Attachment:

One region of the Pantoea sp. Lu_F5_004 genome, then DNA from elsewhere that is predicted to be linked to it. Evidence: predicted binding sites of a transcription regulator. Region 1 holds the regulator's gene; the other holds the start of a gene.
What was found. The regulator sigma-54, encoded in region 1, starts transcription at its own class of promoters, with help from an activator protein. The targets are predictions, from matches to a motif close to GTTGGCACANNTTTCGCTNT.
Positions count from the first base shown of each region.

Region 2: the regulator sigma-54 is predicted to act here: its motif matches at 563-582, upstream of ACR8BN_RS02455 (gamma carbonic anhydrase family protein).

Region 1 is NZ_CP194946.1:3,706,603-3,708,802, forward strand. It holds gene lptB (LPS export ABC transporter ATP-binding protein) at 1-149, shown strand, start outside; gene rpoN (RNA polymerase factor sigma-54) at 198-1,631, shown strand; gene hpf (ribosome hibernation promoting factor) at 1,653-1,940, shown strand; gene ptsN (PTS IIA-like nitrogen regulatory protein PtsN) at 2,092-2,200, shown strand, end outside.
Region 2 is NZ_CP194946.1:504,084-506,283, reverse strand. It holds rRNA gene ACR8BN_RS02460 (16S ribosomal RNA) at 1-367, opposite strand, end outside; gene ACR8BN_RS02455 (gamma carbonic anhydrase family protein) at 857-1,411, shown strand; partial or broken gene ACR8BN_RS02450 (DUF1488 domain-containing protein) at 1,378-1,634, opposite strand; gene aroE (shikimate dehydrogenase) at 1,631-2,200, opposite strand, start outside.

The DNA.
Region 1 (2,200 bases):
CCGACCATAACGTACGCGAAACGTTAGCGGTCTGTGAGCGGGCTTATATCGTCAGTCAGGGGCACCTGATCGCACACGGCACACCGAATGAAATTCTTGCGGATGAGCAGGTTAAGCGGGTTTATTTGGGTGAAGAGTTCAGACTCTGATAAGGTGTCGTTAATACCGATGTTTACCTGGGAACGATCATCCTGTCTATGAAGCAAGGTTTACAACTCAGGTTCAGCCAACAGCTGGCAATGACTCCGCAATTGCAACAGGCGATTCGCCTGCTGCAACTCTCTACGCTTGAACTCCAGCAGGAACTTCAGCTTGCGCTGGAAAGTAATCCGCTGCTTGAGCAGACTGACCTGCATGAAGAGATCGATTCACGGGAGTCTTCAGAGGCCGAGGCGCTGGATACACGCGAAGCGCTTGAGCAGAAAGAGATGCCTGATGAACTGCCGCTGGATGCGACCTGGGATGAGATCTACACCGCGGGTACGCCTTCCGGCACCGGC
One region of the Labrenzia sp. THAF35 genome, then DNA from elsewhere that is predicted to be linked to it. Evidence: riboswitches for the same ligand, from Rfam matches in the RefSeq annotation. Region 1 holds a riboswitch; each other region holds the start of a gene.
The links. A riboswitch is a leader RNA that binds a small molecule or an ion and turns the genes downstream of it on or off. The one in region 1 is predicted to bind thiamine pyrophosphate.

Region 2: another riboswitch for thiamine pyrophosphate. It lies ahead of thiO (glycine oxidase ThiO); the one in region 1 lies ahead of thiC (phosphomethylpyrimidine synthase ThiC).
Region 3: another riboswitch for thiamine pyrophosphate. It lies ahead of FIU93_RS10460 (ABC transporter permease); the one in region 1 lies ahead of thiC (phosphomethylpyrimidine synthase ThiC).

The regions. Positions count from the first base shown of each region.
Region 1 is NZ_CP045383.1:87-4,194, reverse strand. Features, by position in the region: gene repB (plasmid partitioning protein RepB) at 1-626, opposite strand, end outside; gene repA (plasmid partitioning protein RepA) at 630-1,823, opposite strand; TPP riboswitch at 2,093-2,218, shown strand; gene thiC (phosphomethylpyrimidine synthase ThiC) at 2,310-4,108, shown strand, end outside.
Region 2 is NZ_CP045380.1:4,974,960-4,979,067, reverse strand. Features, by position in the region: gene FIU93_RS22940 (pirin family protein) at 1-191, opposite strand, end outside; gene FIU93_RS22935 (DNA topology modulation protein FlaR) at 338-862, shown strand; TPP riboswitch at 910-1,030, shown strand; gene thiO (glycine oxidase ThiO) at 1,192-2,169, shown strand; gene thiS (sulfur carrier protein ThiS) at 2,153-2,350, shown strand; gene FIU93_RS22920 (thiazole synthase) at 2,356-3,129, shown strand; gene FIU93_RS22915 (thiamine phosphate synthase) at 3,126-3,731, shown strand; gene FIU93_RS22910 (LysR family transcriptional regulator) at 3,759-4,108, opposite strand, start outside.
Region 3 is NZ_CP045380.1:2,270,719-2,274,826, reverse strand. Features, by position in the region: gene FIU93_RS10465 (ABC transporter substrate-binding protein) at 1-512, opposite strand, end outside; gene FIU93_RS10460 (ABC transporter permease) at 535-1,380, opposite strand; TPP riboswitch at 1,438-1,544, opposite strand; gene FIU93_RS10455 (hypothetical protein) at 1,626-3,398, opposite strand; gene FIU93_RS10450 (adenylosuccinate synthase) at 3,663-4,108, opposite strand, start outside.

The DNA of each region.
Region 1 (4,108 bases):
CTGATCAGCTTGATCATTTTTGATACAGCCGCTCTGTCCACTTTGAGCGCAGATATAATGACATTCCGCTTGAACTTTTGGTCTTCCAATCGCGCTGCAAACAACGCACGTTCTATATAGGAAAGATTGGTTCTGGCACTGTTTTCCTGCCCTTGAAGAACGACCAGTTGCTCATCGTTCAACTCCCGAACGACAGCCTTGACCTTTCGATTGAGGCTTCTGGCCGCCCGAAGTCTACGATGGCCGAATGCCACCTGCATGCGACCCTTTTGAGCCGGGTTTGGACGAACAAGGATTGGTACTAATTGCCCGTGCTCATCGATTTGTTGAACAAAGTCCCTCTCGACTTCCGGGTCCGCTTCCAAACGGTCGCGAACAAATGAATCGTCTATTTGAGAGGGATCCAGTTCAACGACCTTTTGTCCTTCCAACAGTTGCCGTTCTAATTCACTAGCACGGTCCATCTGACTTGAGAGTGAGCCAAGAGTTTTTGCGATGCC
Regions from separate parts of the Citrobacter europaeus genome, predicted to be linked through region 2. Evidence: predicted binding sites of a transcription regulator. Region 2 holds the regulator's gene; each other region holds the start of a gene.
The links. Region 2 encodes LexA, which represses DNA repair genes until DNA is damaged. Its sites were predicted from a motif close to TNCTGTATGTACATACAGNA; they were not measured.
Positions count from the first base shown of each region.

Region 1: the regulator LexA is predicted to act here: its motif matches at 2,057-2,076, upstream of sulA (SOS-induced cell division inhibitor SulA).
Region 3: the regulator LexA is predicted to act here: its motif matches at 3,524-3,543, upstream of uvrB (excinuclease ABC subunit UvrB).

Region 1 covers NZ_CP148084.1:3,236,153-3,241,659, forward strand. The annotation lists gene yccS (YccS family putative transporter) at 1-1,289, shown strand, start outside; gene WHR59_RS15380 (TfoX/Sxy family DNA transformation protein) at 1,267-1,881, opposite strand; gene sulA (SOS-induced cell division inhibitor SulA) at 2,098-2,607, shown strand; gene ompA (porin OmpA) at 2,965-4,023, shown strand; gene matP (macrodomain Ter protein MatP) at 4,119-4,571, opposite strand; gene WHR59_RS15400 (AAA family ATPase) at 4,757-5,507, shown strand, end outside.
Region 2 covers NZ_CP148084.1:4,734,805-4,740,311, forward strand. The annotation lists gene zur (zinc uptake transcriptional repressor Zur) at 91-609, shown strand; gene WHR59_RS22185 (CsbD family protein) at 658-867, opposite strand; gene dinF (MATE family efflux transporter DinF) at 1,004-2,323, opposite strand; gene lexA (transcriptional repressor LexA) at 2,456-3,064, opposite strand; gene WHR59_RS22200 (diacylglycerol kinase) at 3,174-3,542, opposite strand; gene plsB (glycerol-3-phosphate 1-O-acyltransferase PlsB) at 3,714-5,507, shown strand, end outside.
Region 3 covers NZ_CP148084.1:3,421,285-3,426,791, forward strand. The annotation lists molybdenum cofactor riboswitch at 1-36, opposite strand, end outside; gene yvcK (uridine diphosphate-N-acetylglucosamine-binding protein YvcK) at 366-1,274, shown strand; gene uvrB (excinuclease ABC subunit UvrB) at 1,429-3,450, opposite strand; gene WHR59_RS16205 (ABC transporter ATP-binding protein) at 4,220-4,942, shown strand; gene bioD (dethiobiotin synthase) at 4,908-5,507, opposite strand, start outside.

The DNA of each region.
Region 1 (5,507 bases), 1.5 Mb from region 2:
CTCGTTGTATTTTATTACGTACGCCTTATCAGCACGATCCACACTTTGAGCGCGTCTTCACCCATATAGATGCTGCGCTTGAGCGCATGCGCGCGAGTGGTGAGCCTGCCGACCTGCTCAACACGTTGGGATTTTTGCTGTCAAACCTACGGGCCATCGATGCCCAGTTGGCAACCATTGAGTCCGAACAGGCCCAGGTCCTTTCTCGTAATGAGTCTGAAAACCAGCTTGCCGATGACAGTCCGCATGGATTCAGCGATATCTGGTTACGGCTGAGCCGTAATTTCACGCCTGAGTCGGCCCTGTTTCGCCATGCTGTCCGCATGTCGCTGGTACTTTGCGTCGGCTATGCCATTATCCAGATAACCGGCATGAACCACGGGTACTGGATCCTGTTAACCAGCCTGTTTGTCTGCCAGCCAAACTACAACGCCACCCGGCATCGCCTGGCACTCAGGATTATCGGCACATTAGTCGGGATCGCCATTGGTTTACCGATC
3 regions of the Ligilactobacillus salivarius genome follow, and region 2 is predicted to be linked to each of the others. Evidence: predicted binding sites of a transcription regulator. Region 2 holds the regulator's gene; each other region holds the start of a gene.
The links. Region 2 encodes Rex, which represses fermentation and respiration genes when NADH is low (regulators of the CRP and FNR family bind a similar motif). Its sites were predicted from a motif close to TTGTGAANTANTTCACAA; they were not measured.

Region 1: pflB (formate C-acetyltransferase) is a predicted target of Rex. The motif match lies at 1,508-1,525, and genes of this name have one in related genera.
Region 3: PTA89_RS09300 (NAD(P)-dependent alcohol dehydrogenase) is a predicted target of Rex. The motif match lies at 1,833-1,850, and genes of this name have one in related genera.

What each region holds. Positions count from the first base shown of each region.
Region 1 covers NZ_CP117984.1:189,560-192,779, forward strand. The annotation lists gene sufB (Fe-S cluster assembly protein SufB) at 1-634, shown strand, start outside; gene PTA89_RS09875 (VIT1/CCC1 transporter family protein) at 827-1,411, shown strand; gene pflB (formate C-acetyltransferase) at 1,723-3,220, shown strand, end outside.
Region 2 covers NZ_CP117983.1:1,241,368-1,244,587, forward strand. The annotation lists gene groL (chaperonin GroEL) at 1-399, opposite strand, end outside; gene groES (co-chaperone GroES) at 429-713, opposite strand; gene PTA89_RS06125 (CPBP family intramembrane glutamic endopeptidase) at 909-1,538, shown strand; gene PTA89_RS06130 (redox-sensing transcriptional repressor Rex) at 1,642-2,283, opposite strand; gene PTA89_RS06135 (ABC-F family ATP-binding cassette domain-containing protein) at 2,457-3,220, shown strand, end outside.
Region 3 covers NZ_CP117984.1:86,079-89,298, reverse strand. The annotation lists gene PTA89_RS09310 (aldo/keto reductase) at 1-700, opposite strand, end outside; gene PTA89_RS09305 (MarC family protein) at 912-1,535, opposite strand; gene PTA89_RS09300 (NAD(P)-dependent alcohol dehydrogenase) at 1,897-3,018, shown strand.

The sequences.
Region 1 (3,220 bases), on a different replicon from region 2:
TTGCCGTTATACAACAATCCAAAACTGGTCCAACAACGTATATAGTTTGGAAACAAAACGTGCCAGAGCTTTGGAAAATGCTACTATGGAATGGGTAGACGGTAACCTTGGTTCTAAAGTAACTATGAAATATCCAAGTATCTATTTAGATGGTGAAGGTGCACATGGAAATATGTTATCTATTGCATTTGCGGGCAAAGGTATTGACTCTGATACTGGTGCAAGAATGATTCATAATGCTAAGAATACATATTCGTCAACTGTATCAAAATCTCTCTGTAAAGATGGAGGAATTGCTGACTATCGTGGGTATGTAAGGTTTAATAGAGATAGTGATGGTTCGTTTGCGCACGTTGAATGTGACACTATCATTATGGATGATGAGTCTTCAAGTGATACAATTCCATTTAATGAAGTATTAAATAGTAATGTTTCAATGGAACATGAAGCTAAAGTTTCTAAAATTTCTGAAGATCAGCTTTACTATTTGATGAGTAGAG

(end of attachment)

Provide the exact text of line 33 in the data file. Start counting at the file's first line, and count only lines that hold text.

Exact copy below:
The links. Region 2 encodes Rex, which represses fermentation and respiration genes when NADH is low (regulators of the CRP and FNR family bind a similar motif). Its sites were predicted from a motif close to TTGTGAANTANTTCACAA; they were not measured.